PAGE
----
What, in your opinion, sets EOS apart from other blockchains? Do you think the EOS network is a better option to build apps on when compared with the Ethereum network?
Not better, but different. Each blockchain platform offers a different mix of features and a different performance envelope. As choices increase, applications will migrate to the platform that fits their needs. I think we’re already seeing more potentially world-changing DApps being created on EOS than have been created on Ethereum, however, this space is fast-moving, and new competitors are coming out every month.
Do you believe EOS has the potential to overtake Ethereum someday, in terms of value and popularity?
Potential is a pregnant word, full of possibilities. Every new blockchain platform has the potential to overtake Ethereum some day. It’s better to focus on serving customers, which for EOS means making a platform that is attractive to developers.
What do you believe is a major hurdle for networks to become fully decentralized? Do you think people are more open toward decentralized systems than partially decentralized systems, where some amount of power is controlled by certain individuals?
Decentralization is not a destination but a process, or a spectrum. People will ultimately move to the platforms that protect their interests the best and give them the best user experience. In that race, “decentralized” is just the beginning — people also need governance and productive developer experience.
There have been some concerns of voter collusion in the election process for EOS Block Producers. Do you believe the process is fair and transparent enough? Has the community raised such concerns and what has the EOS team tackled these issues?
There have been credible concerns raised about voter collusion and vote buying. In small amounts, these are merely an embarrassment, while in large amounts the result can be the destruction of all user value, as the chain devolves into a naked mechanism for extracting value rather than creating it. The Alliance is working actively with the community on multiple fronts to address this challenge.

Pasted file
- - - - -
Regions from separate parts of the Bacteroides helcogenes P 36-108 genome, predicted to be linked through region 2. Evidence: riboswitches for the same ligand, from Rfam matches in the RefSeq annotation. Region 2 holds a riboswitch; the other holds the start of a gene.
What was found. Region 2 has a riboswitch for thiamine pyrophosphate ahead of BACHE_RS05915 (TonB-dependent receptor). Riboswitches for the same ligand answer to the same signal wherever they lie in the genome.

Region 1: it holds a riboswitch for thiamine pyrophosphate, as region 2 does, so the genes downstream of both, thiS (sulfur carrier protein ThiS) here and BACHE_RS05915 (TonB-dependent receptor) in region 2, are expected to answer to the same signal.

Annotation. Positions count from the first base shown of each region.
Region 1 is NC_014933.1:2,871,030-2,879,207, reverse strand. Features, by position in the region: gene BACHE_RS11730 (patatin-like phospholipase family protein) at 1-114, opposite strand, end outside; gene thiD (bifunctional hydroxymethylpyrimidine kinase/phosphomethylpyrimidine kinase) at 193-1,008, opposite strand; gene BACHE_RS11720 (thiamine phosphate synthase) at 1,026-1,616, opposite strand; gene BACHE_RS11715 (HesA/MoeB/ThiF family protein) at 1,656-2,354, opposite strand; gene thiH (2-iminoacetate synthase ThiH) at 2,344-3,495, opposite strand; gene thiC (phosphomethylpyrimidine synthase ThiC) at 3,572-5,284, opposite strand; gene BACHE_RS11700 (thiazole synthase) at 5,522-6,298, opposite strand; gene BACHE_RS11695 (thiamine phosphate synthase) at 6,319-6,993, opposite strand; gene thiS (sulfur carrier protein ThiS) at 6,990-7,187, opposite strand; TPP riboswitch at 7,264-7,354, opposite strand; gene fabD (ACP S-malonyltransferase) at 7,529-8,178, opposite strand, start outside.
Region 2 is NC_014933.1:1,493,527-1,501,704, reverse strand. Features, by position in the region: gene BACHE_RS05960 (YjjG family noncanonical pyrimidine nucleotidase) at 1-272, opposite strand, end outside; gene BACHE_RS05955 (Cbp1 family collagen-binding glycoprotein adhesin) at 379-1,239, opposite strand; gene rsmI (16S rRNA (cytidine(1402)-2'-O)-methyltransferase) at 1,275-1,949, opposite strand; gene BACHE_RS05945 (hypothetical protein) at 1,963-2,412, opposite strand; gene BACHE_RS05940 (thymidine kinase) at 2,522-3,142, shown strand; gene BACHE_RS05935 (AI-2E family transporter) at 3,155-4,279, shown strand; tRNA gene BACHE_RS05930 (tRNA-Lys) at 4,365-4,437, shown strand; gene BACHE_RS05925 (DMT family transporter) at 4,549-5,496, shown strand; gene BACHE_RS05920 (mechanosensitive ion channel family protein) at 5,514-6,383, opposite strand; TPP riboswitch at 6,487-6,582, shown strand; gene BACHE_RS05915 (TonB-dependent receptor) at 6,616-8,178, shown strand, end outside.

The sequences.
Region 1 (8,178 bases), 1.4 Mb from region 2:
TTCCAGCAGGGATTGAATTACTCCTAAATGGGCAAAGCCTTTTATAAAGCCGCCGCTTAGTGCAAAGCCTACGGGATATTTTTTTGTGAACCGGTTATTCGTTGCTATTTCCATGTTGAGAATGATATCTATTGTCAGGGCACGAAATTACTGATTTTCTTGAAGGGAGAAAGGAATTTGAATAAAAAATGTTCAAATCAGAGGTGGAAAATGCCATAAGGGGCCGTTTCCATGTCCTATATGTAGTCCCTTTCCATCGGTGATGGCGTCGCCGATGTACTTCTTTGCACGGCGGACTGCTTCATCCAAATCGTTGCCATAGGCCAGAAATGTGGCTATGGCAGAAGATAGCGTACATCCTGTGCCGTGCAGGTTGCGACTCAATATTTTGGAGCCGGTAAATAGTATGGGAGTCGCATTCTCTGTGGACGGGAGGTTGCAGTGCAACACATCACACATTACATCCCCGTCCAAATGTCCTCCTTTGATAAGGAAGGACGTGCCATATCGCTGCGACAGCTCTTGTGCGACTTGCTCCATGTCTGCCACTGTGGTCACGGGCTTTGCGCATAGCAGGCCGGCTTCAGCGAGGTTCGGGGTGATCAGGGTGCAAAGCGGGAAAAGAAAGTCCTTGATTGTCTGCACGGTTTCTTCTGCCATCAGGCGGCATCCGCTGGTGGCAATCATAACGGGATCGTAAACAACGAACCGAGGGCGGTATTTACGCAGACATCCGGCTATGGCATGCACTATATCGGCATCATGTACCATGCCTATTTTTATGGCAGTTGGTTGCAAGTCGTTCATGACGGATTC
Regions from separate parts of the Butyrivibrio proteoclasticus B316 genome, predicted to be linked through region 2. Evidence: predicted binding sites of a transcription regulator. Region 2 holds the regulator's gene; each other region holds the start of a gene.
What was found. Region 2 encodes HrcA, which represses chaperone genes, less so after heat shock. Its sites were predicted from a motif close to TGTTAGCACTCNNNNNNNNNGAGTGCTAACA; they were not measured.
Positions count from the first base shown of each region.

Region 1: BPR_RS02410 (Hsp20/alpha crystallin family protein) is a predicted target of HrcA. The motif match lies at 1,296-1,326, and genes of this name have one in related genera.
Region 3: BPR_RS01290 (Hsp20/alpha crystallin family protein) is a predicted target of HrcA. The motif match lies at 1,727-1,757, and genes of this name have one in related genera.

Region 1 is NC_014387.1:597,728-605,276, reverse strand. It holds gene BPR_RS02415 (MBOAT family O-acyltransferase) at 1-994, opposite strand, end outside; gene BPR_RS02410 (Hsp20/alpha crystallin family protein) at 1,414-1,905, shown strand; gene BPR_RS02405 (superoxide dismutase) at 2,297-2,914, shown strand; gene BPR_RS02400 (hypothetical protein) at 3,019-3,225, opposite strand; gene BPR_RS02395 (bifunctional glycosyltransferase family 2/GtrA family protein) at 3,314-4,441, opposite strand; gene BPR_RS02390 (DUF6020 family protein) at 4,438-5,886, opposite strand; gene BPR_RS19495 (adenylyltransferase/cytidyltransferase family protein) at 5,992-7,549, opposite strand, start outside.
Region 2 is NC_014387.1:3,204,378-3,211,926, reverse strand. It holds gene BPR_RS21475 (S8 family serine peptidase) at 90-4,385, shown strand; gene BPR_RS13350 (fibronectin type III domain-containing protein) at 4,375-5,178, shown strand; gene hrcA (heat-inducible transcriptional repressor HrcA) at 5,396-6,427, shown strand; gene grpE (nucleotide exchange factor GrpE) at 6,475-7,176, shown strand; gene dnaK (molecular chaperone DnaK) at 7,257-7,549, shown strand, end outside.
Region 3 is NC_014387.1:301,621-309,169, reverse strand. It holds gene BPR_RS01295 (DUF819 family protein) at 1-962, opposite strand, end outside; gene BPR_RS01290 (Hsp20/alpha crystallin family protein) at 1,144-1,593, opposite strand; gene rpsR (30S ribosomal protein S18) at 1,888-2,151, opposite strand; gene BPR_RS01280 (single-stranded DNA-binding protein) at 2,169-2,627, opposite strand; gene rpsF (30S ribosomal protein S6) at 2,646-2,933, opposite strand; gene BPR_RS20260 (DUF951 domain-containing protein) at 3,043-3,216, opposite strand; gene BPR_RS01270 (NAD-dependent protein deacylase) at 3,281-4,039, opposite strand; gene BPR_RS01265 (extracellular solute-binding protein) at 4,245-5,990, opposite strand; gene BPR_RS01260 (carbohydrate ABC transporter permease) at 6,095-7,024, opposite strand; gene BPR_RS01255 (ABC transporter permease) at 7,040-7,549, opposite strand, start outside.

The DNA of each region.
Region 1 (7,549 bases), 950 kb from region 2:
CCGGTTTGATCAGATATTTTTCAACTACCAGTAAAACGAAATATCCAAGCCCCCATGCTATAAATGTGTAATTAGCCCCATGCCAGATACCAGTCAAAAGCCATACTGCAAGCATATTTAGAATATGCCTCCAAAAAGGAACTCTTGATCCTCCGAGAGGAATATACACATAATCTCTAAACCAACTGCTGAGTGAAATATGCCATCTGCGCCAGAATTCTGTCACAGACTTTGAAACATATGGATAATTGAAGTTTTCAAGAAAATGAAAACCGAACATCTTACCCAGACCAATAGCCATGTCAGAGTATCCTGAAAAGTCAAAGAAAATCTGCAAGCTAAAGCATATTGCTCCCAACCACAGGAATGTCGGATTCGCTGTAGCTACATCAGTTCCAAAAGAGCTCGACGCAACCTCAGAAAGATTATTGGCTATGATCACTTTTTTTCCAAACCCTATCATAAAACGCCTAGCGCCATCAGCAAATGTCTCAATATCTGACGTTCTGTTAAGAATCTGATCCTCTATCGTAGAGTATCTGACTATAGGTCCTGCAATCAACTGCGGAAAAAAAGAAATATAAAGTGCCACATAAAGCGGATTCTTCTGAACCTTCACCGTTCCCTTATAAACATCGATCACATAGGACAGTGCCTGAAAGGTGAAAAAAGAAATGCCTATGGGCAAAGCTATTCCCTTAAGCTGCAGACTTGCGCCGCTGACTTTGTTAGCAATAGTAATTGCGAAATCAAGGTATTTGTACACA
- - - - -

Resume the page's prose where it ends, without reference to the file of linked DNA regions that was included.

What’s next for EOS Alliance? What can EOS users expect from this community-driven project?
The Alliance has been very successful at assisting the EOS Mainnet community to self-organize, communicate and coordinate. Users can expect more of the same. Every time any EOS based public network needs help, we’ll be there.
Is the EOS Alliance working on any major projects? What does its business plan look like for the next year?
We have several projects to increase our capacity. These include hiring more people (we have two full-time staff and half a dozen part-time staff), and creating new programs. One new program will be a membership that people and organizations can purchase, to support our work and to have a direct voice in overseeing the Alliance, and another will be sponsoring events.
What is your forecast for the world of blockchain for the next two years? Do you expect more acceptance in the mainstream?
I (Thomas) personally believe 2019 and 2020 will be notable for major inroads by blockchain technology into mainstream use. We’ll see easy-to-use, secure wallets in wider use, and people will be using blockchain-secured services without even knowing it.
What is your forecast for EOS in the same timeframe? Do you believe its decentralized model will bring it to the forefront in the world of blockchain?
The greatest power of the EOS community is the people. Our developers continue to come up with improvements and new ideas that we incorporate into the EOS Mainnet and into the increasing number of sister chains like ONO, Telos, Worbli, and others yet to come.